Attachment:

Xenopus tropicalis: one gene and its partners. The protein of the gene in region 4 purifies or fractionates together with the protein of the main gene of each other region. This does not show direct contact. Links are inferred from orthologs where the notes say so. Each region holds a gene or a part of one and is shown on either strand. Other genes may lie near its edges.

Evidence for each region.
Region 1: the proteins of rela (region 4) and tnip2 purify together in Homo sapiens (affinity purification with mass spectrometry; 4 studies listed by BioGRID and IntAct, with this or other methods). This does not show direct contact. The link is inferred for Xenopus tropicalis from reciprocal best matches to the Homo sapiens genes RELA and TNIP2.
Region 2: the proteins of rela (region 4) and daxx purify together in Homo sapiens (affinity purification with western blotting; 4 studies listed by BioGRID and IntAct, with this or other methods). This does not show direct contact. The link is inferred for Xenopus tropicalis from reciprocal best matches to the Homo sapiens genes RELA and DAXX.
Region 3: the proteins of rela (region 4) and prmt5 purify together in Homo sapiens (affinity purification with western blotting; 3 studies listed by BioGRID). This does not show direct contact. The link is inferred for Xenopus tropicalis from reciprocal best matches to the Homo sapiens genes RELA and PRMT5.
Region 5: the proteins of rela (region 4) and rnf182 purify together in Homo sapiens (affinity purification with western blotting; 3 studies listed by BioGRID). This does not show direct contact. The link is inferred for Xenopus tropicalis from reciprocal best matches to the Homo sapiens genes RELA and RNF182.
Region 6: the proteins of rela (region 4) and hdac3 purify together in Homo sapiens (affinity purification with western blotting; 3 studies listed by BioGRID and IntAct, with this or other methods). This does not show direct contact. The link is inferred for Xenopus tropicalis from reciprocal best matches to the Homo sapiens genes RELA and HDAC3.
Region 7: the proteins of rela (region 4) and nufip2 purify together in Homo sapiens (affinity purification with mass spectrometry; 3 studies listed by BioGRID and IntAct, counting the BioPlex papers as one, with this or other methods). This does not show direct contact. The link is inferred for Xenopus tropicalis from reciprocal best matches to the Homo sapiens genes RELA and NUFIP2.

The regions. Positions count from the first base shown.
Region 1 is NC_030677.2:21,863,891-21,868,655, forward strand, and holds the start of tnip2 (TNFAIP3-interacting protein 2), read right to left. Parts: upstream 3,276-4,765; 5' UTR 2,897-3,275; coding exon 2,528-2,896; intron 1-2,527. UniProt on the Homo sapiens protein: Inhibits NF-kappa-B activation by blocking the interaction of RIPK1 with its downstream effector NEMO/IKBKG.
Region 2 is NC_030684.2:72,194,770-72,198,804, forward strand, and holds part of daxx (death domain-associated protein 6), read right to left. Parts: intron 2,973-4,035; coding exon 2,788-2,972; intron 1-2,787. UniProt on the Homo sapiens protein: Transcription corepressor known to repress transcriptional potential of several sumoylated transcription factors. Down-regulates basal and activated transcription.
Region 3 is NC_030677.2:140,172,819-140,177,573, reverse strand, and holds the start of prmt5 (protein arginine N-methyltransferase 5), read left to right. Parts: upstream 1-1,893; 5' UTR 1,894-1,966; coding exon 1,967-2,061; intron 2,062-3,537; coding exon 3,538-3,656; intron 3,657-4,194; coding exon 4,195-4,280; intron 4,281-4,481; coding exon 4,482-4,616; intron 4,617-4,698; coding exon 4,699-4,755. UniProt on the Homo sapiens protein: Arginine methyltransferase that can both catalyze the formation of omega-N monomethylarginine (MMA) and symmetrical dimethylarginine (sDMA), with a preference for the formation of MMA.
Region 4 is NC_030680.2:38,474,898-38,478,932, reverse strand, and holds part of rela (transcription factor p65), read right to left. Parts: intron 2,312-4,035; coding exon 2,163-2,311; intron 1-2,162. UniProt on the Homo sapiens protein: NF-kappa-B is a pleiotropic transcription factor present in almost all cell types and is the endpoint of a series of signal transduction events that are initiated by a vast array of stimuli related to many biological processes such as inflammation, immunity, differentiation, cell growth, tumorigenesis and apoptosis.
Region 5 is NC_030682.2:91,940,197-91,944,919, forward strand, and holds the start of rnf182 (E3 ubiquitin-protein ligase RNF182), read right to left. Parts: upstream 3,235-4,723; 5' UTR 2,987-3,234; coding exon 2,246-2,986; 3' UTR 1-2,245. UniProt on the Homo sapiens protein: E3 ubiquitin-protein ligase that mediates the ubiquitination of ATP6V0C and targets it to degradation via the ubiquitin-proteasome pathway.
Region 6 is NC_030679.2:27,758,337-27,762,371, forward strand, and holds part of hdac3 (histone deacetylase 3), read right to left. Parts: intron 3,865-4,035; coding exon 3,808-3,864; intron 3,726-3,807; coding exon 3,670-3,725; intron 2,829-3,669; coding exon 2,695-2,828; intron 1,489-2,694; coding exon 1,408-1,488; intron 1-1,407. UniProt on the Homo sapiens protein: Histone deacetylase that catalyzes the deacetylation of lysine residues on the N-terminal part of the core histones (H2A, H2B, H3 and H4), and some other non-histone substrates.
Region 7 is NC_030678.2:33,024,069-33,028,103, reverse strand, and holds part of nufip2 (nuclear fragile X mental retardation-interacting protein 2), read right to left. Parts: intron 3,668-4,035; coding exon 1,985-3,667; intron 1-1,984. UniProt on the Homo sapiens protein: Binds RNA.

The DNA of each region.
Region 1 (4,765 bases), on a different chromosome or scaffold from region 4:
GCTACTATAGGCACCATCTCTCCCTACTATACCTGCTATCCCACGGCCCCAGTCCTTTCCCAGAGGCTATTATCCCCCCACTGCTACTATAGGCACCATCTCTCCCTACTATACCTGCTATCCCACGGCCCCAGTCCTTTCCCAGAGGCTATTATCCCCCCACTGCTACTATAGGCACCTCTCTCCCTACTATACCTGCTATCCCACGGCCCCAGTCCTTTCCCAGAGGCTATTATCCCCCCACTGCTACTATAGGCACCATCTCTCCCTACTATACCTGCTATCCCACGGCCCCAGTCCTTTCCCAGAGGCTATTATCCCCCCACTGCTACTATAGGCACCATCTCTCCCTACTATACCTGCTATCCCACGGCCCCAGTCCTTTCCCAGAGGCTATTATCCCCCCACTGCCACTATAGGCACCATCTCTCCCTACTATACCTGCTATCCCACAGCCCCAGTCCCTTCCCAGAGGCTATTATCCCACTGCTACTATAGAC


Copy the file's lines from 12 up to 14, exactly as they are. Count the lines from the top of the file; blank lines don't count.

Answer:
Region 3 is NC_030677.2:140,172,819-140,177,573, reverse strand, and holds the start of prmt5 (protein arginine N-methyltransferase 5), read left to right. Parts: upstream 1-1,893; 5' UTR 1,894-1,966; coding exon 1,967-2,061; intron 2,062-3,537; coding exon 3,538-3,656; intron 3,657-4,194; coding exon 4,195-4,280; intron 4,281-4,481; coding exon 4,482-4,616; intron 4,617-4,698; coding exon 4,699-4,755. UniProt on the Homo sapiens protein: Arginine methyltransferase that can both catalyze the formation of omega-N monomethylarginine (MMA) and symmetrical dimethylarginine (sDMA), with a preference for the formation of MMA.
Region 4 is NC_030680.2:38,474,898-38,478,932, reverse strand, and holds part of rela (transcription factor p65), read right to left. Parts: intron 2,312-4,035; coding exon 2,163-2,311; intron 1-2,162. UniProt on the Homo sapiens protein: NF-kappa-B is a pleiotropic transcription factor present in almost all cell types and is the endpoint of a series of signal transduction events that are initiated by a vast array of stimuli related to many biological processes such as inflammation, immunity, differentiation, cell growth, tumorigenesis and apoptosis.
Region 5 is NC_030682.2:91,940,197-91,944,919, forward strand, and holds the start of rnf182 (E3 ubiquitin-protein ligase RNF182), read right to left. Parts: upstream 3,235-4,723; 5' UTR 2,987-3,234; coding exon 2,246-2,986; 3' UTR 1-2,245. UniProt on the Homo sapiens protein: E3 ubiquitin-protein ligase that mediates the ubiquitination of ATP6V0C and targets it to degradation via the ubiquitin-proteasome pathway.